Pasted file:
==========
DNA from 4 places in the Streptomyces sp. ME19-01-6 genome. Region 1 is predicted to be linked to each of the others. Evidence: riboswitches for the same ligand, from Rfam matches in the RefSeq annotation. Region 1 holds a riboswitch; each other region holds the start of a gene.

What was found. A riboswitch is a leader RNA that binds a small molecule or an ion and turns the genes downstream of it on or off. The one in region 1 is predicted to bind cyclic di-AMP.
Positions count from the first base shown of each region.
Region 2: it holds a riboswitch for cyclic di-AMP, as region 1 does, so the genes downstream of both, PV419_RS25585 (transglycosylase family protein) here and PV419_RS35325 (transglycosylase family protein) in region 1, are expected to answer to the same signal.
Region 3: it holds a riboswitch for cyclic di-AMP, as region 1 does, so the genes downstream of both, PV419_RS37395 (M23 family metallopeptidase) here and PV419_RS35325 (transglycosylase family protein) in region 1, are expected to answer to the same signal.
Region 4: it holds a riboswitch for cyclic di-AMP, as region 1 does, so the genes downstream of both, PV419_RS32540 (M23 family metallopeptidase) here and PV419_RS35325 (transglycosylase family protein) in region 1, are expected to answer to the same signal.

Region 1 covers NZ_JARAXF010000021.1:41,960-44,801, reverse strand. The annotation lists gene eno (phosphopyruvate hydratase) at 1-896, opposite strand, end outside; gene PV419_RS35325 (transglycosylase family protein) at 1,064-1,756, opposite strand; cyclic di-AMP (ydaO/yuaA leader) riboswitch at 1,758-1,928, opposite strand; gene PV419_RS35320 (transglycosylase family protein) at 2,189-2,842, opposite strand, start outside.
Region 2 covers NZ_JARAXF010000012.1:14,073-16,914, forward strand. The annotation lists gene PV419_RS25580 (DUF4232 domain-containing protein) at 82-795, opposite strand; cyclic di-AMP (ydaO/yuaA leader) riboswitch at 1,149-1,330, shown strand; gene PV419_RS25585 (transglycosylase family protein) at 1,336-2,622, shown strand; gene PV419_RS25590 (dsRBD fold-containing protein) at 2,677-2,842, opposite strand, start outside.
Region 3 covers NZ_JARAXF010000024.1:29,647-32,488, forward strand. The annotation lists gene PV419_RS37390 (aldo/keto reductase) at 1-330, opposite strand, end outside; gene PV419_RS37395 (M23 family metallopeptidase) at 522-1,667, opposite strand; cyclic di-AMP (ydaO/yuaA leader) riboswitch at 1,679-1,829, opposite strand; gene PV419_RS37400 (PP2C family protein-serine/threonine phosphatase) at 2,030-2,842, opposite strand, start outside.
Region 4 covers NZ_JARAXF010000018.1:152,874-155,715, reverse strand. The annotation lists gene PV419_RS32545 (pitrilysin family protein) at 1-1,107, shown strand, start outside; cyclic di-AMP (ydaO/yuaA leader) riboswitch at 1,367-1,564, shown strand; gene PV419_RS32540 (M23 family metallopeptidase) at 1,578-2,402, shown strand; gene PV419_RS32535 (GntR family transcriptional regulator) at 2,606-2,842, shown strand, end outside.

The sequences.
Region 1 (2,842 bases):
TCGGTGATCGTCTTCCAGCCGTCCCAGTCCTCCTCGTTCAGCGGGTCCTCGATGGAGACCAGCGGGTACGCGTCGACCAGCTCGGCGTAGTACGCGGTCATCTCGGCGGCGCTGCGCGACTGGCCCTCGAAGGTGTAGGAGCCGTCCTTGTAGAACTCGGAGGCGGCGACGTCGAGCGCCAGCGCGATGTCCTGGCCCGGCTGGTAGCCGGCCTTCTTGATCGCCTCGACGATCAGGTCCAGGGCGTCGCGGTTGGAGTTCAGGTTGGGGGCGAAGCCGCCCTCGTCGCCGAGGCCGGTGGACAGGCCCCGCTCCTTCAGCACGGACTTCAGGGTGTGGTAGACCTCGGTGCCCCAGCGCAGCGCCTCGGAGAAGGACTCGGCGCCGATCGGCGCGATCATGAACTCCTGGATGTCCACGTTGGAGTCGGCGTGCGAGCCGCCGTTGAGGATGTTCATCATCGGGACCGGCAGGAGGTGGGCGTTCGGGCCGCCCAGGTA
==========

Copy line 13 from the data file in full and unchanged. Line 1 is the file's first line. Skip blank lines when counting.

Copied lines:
TCGGTGATCGTCTTCCAGCCGTCCCAGTCCTCCTCGTTCAGCGGGTCCTCGATGGAGACCAGCGGGTACGCGTCGACCAGCTCGGCGTAGTACGCGGTCATCTCGGCGGCGCTGCGCGACTGGCCCTCGAAGGTGTAGGAGCCGTCCTTGTAGAACTCGGAGGCGGCGACGTCGAGCGCCAGCGCGATGTCCTGGCCCGGCTGGTAGCCGGCCTTCTTGATCGCCTCGACGATCAGGTCCAGGGCGTCGCGGTTGGAGTTCAGGTTGGGGGCGAAGCCGCCCTCGTCGCCGAGGCCGGTGGACAGGCCCCGCTCCTTCAGCACGGACTTCAGGGTGTGGTAGACCTCGGTGCCCCAGCGCAGCGCCTCGGAGAAGGACTCGGCGCCGATCGGCGCGATCATGAACTCCTGGATGTCCACGTTGGAGTCGGCGTGCGAGCCGCCGTTGAGGATGTTCATCATCGGGACCGGCAGGAGGTGGGCGTTCGGGCCGCCCAGGTA